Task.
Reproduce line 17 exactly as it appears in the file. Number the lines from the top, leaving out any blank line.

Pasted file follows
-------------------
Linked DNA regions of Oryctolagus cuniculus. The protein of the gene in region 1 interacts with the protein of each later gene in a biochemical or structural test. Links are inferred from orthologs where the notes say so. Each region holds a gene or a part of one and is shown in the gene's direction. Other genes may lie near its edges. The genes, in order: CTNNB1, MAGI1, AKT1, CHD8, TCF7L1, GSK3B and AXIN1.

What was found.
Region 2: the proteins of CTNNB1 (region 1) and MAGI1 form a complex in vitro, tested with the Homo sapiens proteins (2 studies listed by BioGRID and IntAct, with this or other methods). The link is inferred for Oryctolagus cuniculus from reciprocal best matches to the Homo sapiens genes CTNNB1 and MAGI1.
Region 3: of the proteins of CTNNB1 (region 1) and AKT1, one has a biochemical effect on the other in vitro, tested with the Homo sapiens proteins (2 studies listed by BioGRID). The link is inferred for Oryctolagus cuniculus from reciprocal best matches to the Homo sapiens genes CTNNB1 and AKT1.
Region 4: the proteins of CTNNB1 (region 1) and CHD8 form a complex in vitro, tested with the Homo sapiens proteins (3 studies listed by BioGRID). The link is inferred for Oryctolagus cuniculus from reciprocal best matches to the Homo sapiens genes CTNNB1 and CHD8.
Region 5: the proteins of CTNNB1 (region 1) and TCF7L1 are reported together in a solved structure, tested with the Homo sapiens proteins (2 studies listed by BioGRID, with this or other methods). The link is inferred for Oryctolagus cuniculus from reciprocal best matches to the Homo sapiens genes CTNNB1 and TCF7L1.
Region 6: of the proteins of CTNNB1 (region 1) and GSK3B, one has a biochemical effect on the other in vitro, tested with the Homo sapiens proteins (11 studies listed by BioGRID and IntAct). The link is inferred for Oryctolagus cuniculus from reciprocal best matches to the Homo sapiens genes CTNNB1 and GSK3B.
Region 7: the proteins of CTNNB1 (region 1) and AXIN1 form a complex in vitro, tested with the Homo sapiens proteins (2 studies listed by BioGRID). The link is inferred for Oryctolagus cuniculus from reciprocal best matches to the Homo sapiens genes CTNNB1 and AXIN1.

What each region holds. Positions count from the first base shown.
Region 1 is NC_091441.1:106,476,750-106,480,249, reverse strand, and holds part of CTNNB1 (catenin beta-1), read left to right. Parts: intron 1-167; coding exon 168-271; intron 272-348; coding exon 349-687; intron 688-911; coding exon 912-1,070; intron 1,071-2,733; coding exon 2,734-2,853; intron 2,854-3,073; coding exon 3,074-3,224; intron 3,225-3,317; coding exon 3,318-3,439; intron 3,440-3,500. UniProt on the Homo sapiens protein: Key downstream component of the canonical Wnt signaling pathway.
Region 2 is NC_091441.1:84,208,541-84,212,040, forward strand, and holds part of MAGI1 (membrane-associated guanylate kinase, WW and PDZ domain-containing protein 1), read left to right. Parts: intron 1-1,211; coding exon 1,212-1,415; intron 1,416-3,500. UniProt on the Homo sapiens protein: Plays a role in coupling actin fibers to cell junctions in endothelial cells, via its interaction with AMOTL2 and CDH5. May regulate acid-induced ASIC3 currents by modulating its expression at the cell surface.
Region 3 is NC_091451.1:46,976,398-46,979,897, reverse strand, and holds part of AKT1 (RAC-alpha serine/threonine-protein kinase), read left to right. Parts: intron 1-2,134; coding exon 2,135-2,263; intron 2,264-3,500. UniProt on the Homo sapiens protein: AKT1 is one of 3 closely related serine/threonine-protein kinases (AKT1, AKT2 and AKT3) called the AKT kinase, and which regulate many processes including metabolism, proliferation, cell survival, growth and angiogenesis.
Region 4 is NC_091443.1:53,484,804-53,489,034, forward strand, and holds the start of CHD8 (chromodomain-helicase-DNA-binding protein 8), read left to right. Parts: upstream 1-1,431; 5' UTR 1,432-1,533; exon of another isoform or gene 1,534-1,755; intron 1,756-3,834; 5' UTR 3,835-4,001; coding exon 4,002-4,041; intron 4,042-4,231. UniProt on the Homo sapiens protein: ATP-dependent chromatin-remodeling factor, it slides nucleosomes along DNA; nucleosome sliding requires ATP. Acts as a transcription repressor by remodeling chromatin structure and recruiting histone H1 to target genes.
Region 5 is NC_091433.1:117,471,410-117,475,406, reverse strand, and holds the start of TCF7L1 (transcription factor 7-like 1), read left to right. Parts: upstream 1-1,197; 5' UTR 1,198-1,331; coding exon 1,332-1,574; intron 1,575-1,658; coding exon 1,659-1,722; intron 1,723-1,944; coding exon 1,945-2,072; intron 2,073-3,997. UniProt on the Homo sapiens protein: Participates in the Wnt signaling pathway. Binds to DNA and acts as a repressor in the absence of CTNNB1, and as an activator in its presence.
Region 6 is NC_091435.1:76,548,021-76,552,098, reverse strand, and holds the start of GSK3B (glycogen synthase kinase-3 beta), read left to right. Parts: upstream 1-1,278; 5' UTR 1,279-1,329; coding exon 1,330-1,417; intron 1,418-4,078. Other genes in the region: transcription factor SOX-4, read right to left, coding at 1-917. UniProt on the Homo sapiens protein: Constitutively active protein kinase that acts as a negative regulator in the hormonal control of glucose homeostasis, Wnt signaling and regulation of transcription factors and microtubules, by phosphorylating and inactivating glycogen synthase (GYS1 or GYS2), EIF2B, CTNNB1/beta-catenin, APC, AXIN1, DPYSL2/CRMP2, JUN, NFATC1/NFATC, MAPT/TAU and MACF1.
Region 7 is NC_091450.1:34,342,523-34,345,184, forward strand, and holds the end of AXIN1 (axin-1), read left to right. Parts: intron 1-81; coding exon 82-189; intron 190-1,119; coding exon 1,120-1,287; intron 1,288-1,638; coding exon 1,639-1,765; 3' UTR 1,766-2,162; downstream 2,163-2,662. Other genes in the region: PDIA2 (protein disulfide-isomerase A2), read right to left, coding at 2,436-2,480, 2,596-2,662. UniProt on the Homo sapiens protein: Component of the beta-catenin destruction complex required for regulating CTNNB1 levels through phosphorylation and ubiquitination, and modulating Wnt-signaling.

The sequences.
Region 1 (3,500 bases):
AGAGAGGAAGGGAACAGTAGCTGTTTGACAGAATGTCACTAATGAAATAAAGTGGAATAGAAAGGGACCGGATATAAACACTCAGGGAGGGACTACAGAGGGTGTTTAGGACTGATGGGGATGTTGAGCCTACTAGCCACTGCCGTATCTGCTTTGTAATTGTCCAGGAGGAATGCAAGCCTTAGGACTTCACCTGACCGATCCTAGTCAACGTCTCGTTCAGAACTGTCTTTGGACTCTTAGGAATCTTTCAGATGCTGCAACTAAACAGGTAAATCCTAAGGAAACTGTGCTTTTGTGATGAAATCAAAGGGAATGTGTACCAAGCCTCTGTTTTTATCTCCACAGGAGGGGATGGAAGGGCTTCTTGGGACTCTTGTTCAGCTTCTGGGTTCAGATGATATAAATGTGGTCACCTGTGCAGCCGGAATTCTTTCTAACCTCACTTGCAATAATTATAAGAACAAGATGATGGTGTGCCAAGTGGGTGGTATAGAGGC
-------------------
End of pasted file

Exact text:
The sequences.